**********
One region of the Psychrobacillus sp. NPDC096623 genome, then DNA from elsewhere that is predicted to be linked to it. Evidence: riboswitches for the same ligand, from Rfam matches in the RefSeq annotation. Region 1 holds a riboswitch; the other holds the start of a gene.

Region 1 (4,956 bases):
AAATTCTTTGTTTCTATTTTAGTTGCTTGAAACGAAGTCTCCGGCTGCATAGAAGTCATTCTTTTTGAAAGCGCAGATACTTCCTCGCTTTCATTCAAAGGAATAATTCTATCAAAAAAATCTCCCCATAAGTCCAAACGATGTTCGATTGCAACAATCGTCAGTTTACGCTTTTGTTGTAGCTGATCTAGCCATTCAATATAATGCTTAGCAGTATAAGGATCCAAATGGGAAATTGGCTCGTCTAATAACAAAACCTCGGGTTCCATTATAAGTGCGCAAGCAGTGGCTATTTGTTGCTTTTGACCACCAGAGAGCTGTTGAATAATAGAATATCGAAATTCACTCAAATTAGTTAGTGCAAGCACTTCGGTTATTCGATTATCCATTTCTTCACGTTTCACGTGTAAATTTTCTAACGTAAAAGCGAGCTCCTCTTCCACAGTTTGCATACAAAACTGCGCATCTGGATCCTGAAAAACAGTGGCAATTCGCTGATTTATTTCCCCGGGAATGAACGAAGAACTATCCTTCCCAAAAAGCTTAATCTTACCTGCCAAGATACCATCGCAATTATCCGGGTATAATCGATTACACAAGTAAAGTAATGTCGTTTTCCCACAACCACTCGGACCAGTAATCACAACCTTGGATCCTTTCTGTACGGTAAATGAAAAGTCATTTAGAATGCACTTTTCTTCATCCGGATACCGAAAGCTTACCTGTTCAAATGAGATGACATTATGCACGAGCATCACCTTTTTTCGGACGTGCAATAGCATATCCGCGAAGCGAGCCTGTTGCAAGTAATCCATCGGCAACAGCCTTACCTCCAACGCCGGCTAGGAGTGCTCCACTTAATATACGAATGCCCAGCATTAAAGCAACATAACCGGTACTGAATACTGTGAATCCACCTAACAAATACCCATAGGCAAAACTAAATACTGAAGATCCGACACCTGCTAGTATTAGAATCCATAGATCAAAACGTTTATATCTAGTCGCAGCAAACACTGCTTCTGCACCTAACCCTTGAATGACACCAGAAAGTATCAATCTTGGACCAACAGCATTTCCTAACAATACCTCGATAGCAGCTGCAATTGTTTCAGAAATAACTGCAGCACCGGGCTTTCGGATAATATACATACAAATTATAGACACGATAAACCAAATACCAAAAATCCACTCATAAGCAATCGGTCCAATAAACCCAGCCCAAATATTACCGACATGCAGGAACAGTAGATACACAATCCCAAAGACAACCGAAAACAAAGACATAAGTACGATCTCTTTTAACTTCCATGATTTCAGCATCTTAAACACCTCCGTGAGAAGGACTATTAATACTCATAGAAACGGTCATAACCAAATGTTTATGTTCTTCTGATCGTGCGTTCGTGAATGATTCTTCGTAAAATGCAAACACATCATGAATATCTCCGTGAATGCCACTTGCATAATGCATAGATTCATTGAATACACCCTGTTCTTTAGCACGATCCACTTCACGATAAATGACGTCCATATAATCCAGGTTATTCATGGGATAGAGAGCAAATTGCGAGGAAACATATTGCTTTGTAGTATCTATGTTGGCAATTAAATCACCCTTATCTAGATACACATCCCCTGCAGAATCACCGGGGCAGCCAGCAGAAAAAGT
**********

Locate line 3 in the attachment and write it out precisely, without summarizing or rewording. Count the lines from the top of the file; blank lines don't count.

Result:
AAATTCTTTGTTTCTATTTTAGTTGCTTGAAACGAAGTCTCCGGCTGCATAGAAGTCATTCTTTTTGAAAGCGCAGATACTTCCTCGCTTTCATTCAAAGGAATAATTCTATCAAAAAAATCTCCCCATAAGTCCAAACGATGTTCGATTGCAACAATCGTCAGTTTACGCTTTTGTTGTAGCTGATCTAGCCATTCAATATAATGCTTAGCAGTATAAGGATCCAAATGGGAAATTGGCTCGTCTAATAACAAAACCTCGGGTTCCATTATAAGTGCGCAAGCAGTGGCTATTTGTTGCTTTTGACCACCAGAGAGCTGTTGAATAATAGAATATCGAAATTCACTCAAATTAGTTAGTGCAAGCACTTCGGTTATTCGATTATCCATTTCTTCACGTTTCACGTGTAAATTTTCTAACGTAAAAGCGAGCTCCTCTTCCACAGTTTGCATACAAAACTGCGCATCTGGATCCTGAAAAACAGTGGCAATTCGCTGATTTATTTCCCCGGGAATGAACGAAGAACTATCCTTCCCAAAAAGCTTAATCTTACCTGCCAAGATACCATCGCAATTATCCGGGTATAATCGATTACACAAGTAAAGTAATGTCGTTTTCCCACAACCACTCGGACCAGTAATCACAACCTTGGATCCTTTCTGTACGGTAAATGAAAAGTCATTTAGAATGCACTTTTCTTCATCCGGATACCGAAAGCTTACCTGTTCAAATGAGATGACATTATGCACGAGCATCACCTTTTTTCGGACGTGCAATAGCATATCCGCGAAGCGAGCCTGTTGCAAGTAATCCATCGGCAACAGCCTTACCTCCAACGCCGGCTAGGAGTGCTCCACTTAATATACGAATGCCCAGCATTAAAGCAACATAACCGGTACTGAATACTGTGAATCCACCTAACAAATACCCATAGGCAAAACTAAATACTGAAGATCCGACACCTGCTAGTATTAGAATCCATAGATCAAAACGTTTATATCTAGTCGCAGCAAACACTGCTTCTGCACCTAACCCTTGAATGACACCAGAAAGTATCAATCTTGGACCAACAGCATTTCCTAACAATACCTCGATAGCAGCTGCAATTGTTTCAGAAATAACTGCAGCACCGGGCTTTCGGATAATATACATACAAATTATAGACACGATAAACCAAATACCAAAAATCCACTCATAAGCAATCGGTCCAATAAACCCAGCCCAAATATTACCGACATGCAGGAACAGTAGATACACAATCCCAAAGACAACCGAAAACAAAGACATAAGTACGATCTCTTTTAACTTCCATGATTTCAGCATCTTAAACACCTCCGTGAGAAGGACTATTAATACTCATAGAAACGGTCATAACCAAATGTTTATGTTCTTCTGATCGTGCGTTCGTGAATGATTCTTCGTAAAATGCAAACACATCATGAATATCTCCGTGAATGCCACTTGCATAATGCATAGATTCATTGAATACACCCTGTTCTTTAGCACGATCCACTTCACGATAAATGACGTCCATATAATCCAGGTTATTCATGGGATAGAGAGCAAATTGCGAGGAAACATATTGCTTTGTAGTATCTATGTTGGCAATTAAATCACCCTTATCTAGATACACATCCCCTGCAGAATCACCGGGGCAGCCAGCAGAAAAAGT